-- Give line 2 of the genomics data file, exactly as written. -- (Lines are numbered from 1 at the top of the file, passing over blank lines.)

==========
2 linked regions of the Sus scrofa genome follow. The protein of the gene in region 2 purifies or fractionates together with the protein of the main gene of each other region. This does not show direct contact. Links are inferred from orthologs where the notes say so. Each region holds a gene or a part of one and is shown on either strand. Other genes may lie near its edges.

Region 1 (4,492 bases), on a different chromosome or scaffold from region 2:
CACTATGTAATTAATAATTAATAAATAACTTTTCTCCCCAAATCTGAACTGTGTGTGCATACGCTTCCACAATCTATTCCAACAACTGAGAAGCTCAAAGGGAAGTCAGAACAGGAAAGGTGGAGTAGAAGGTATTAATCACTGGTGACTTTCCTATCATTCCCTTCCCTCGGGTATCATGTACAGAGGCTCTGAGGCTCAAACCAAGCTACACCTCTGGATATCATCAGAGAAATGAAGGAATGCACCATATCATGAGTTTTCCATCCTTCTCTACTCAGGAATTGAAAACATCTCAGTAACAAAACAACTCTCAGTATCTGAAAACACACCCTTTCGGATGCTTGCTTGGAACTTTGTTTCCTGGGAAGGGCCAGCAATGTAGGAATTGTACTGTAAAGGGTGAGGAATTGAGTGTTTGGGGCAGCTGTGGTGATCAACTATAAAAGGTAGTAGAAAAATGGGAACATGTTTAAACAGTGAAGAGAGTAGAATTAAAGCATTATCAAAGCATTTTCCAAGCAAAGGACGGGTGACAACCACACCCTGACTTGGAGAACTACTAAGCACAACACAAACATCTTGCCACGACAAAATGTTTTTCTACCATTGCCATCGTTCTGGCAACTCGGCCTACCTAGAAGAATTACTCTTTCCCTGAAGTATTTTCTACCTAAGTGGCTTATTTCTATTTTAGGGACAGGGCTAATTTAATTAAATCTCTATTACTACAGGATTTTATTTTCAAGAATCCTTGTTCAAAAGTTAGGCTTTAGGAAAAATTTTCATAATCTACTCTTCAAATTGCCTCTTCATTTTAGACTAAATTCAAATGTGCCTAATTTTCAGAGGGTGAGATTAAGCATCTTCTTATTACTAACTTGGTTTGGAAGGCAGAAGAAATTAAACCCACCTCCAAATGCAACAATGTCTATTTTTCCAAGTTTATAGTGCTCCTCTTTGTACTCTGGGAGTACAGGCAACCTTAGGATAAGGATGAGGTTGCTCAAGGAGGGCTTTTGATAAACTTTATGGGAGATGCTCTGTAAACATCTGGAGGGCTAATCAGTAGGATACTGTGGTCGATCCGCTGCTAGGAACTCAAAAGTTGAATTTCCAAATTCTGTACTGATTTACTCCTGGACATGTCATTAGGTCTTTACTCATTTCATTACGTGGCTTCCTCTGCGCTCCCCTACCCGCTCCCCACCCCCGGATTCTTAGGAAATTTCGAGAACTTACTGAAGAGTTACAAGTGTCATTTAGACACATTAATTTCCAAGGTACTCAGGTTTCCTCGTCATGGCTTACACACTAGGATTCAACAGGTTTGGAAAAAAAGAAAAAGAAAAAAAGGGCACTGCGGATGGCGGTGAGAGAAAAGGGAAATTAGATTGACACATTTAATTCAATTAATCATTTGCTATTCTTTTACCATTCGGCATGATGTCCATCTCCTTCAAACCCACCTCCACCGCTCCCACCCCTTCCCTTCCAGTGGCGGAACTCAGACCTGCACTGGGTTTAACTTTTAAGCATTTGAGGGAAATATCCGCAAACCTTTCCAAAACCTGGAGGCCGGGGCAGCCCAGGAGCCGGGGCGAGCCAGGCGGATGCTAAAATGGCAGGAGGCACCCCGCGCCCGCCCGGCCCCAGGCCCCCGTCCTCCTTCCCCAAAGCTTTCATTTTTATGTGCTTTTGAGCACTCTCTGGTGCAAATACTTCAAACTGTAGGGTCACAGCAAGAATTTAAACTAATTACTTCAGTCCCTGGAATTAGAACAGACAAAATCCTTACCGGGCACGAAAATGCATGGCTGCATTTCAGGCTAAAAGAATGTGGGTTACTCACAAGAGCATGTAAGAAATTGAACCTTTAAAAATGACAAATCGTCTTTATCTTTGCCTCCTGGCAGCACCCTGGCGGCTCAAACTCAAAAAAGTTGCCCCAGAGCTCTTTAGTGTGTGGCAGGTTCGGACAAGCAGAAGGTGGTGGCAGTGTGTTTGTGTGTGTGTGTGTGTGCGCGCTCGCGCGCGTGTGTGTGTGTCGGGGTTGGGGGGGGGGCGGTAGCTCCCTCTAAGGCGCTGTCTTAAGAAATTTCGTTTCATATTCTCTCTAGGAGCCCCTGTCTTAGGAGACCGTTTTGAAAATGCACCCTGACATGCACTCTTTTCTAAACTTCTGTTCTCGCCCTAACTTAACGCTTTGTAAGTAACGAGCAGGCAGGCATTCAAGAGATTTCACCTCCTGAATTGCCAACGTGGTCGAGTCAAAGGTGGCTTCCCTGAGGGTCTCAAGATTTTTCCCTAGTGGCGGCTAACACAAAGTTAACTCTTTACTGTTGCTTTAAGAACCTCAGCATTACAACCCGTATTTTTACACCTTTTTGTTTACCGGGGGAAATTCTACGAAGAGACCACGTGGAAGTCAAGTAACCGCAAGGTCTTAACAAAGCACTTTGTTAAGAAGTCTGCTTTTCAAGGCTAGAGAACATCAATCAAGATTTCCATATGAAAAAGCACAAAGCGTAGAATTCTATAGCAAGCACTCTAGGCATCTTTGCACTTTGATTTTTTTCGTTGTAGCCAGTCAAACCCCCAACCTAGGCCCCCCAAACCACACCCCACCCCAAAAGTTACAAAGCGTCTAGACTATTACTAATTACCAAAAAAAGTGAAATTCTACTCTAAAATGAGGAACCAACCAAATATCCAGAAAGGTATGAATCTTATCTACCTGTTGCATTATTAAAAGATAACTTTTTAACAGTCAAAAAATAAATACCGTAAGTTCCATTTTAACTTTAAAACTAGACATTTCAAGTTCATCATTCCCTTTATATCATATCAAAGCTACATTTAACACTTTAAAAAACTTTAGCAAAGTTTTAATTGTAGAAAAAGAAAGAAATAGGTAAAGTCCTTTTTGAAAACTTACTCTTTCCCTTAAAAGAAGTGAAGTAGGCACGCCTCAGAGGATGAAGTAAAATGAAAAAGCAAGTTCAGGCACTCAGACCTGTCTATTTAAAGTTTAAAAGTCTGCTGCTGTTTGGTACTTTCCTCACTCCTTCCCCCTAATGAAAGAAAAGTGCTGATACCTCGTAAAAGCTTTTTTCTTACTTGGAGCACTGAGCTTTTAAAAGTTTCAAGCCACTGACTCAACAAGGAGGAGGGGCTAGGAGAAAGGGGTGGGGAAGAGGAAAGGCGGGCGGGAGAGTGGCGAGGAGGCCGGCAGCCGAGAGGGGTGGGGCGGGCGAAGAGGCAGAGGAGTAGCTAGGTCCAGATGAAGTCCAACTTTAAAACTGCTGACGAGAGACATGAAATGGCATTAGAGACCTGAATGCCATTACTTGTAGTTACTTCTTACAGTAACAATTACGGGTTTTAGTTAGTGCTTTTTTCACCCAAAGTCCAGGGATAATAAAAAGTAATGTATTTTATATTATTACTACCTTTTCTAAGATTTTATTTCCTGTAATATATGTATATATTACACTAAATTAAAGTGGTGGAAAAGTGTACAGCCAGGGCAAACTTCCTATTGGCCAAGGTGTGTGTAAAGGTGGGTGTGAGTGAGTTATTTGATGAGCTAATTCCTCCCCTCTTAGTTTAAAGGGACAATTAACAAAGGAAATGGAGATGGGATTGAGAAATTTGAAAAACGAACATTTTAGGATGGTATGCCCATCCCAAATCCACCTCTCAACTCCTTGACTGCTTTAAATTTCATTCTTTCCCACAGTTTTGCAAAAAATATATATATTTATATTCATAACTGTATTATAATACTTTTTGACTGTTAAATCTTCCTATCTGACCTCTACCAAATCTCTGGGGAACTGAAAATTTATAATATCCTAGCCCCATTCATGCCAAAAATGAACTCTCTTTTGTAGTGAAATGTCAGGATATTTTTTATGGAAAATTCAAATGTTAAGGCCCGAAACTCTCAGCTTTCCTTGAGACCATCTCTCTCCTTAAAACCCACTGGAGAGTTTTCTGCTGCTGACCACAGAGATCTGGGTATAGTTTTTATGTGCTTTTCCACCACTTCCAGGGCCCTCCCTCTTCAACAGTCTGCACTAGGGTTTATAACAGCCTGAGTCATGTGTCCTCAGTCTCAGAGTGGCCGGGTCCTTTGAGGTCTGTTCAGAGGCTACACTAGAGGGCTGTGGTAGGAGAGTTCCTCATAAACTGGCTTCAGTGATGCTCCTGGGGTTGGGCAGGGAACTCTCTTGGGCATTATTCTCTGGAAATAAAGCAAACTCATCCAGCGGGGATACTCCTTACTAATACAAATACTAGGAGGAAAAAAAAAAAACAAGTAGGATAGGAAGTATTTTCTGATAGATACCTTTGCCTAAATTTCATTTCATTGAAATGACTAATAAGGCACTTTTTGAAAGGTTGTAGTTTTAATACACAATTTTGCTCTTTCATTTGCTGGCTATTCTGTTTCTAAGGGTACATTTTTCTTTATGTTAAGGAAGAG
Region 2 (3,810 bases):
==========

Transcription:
Region 1 (4,492 bases), on a different chromosome or scaffold from region 2: